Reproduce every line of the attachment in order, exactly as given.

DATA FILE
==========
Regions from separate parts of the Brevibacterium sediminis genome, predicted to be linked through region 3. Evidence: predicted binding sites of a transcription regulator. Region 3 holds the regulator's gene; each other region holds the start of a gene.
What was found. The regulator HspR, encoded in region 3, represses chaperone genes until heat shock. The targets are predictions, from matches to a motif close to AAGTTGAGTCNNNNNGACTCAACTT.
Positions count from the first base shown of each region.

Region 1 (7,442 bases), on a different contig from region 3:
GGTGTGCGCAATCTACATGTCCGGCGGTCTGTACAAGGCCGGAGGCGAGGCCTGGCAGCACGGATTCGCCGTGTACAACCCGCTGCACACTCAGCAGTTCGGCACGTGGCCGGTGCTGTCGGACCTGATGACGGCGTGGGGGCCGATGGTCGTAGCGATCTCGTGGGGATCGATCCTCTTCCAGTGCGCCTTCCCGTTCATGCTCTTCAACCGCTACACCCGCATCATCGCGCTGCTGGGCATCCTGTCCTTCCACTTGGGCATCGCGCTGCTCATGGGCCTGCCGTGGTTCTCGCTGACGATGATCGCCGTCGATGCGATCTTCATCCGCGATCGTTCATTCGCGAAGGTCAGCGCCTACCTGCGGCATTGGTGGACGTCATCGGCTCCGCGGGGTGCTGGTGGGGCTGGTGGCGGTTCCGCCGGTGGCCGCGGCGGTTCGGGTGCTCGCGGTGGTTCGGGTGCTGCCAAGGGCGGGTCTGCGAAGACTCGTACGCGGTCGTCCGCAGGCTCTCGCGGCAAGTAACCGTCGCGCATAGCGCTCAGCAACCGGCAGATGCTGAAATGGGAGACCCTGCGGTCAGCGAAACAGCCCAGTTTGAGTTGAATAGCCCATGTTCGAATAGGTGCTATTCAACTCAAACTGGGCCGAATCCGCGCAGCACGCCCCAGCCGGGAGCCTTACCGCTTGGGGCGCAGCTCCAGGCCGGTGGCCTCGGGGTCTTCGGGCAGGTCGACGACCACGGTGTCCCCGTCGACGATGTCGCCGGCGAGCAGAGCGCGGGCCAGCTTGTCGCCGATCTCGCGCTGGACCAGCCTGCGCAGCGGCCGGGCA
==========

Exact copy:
Regions from separate parts of the Brevibacterium sediminis genome, predicted to be linked through region 3. Evidence: predicted binding sites of a transcription regulator. Region 3 holds the regulator's gene; each other region holds the start of a gene.
What was found. The regulator HspR, encoded in region 3, represses chaperone genes until heat shock. The targets are predictions, from matches to a motif close to AAGTTGAGTCNNNNNGACTCAACTT.
Positions count from the first base shown of each region.

Region 1 (7,442 bases), on a different contig from region 3:
GGTGTGCGCAATCTACATGTCCGGCGGTCTGTACAAGGCCGGAGGCGAGGCCTGGCAGCACGGATTCGCCGTGTACAACCCGCTGCACACTCAGCAGTTCGGCACGTGGCCGGTGCTGTCGGACCTGATGACGGCGTGGGGGCCGATGGTCGTAGCGATCTCGTGGGGATCGATCCTCTTCCAGTGCGCCTTCCCGTTCATGCTCTTCAACCGCTACACCCGCATCATCGCGCTGCTGGGCATCCTGTCCTTCCACTTGGGCATCGCGCTGCTCATGGGCCTGCCGTGGTTCTCGCTGACGATGATCGCCGTCGATGCGATCTTCATCCGCGATCGTTCATTCGCGAAGGTCAGCGCCTACCTGCGGCATTGGTGGACGTCATCGGCTCCGCGGGGTGCTGGTGGGGCTGGTGGCGGTTCCGCCGGTGGCCGCGGCGGTTCGGGTGCTCGCGGTGGTTCGGGTGCTGCCAAGGGCGGGTCTGCGAAGACTCGTACGCGGTCGTCCGCAGGCTCTCGCGGCAAGTAACCGTCGCGCATAGCGCTCAGCAACCGGCAGATGCTGAAATGGGAGACCCTGCGGTCAGCGAAACAGCCCAGTTTGAGTTGAATAGCCCATGTTCGAATAGGTGCTATTCAACTCAAACTGGGCCGAATCCGCGCAGCACGCCCCAGCCGGGAGCCTTACCGCTTGGGGCGCAGCTCCAGGCCGGTGGCCTCGGGGTCTTCGGGCAGGTCGACGACCACGGTGTCCCCGTCGACGATGTCGCCGGCGAGCAGAGCGCGGGCCAGCTTGTCGCCGATCTCGCGCTGGACCAGCCTGCGCAGCGGCCGGGCA